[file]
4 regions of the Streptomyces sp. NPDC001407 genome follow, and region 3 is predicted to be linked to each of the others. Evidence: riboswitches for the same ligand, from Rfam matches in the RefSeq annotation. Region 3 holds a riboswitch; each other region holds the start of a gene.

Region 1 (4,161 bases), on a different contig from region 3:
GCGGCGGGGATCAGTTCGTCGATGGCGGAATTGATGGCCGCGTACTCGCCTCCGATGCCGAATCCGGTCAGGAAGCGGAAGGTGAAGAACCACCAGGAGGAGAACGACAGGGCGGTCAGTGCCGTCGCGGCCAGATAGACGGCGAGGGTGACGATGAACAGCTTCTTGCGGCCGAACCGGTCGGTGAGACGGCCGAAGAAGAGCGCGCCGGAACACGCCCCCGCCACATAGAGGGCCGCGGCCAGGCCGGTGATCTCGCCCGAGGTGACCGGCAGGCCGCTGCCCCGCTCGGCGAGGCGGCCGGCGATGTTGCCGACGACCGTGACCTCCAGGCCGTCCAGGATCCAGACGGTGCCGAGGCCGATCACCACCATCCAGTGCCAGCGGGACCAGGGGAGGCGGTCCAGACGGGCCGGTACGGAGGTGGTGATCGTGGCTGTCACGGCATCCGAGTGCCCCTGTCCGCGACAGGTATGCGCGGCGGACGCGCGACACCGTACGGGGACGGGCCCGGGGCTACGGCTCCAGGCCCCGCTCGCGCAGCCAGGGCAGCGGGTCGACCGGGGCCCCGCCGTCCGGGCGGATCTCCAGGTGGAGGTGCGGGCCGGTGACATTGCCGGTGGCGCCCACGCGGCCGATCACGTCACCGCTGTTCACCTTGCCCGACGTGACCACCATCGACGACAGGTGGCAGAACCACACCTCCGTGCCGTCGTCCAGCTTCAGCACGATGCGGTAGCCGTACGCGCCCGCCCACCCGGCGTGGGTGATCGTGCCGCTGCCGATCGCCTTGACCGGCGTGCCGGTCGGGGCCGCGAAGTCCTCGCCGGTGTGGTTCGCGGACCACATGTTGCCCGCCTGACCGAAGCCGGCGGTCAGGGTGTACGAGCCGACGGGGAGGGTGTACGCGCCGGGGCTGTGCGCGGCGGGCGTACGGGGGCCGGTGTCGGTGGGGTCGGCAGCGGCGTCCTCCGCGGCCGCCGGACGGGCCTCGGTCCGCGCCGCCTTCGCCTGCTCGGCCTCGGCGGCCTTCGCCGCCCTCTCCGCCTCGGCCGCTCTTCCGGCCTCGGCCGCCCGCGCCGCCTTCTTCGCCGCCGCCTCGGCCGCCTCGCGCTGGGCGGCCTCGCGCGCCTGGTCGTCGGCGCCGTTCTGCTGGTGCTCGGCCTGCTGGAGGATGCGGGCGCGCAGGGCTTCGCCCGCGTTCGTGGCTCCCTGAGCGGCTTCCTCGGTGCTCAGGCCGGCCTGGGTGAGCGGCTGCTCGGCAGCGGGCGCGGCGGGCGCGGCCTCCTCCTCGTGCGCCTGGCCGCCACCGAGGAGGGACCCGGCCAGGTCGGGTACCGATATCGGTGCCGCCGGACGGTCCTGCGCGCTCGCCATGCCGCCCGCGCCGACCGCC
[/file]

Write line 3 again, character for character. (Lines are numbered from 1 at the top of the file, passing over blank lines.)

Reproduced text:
GCGGCGGGGATCAGTTCGTCGATGGCGGAATTGATGGCCGCGTACTCGCCTCCGATGCCGAATCCGGTCAGGAAGCGGAAGGTGAAGAACCACCAGGAGGAGAACGACAGGGCGGTCAGTGCCGTCGCGGCCAGATAGACGGCGAGGGTGACGATGAACAGCTTCTTGCGGCCGAACCGGTCGGTGAGACGGCCGAAGAAGAGCGCGCCGGAACACGCCCCCGCCACATAGAGGGCCGCGGCCAGGCCGGTGATCTCGCCCGAGGTGACCGGCAGGCCGCTGCCCCGCTCGGCGAGGCGGCCGGCGATGTTGCCGACGACCGTGACCTCCAGGCCGTCCAGGATCCAGACGGTGCCGAGGCCGATCACCACCATCCAGTGCCAGCGGGACCAGGGGAGGCGGTCCAGACGGGCCGGTACGGAGGTGGTGATCGTGGCTGTCACGGCATCCGAGTGCCCCTGTCCGCGACAGGTATGCGCGGCGGACGCGCGACACCGTACGGGGACGGGCCCGGGGCTACGGCTCCAGGCCCCGCTCGCGCAGCCAGGGCAGCGGGTCGACCGGGGCCCCGCCGTCCGGGCGGATCTCCAGGTGGAGGTGCGGGCCGGTGACATTGCCGGTGGCGCCCACGCGGCCGATCACGTCACCGCTGTTCACCTTGCCCGACGTGACCACCATCGACGACAGGTGGCAGAACCACACCTCCGTGCCGTCGTCCAGCTTCAGCACGATGCGGTAGCCGTACGCGCCCGCCCACCCGGCGTGGGTGATCGTGCCGCTGCCGATCGCCTTGACCGGCGTGCCGGTCGGGGCCGCGAAGTCCTCGCCGGTGTGGTTCGCGGACCACATGTTGCCCGCCTGACCGAAGCCGGCGGTCAGGGTGTACGAGCCGACGGGGAGGGTGTACGCGCCGGGGCTGTGCGCGGCGGGCGTACGGGGGCCGGTGTCGGTGGGGTCGGCAGCGGCGTCCTCCGCGGCCGCCGGACGGGCCTCGGTCCGCGCCGCCTTCGCCTGCTCGGCCTCGGCGGCCTTCGCCGCCCTCTCCGCCTCGGCCGCTCTTCCGGCCTCGGCCGCCCGCGCCGCCTTCTTCGCCGCCGCCTCGGCCGCCTCGCGCTGGGCGGCCTCGCGCGCCTGGTCGTCGGCGCCGTTCTGCTGGTGCTCGGCCTGCTGGAGGATGCGGGCGCGCAGGGCTTCGCCCGCGTTCGTGGCTCCCTGAGCGGCTTCCTCGGTGCTCAGGCCGGCCTGGGTGAGCGGCTGCTCGGCAGCGGGCGCGGCGGGCGCGGCCTCCTCCTCGTGCGCCTGGCCGCCACCGAGGAGGGACCCGGCCAGGTCGGGTACCGATATCGGTGCCGCCGGACGGTCCTGCGCGCTCGCCATGCCGCCCGCGCCGACCGCC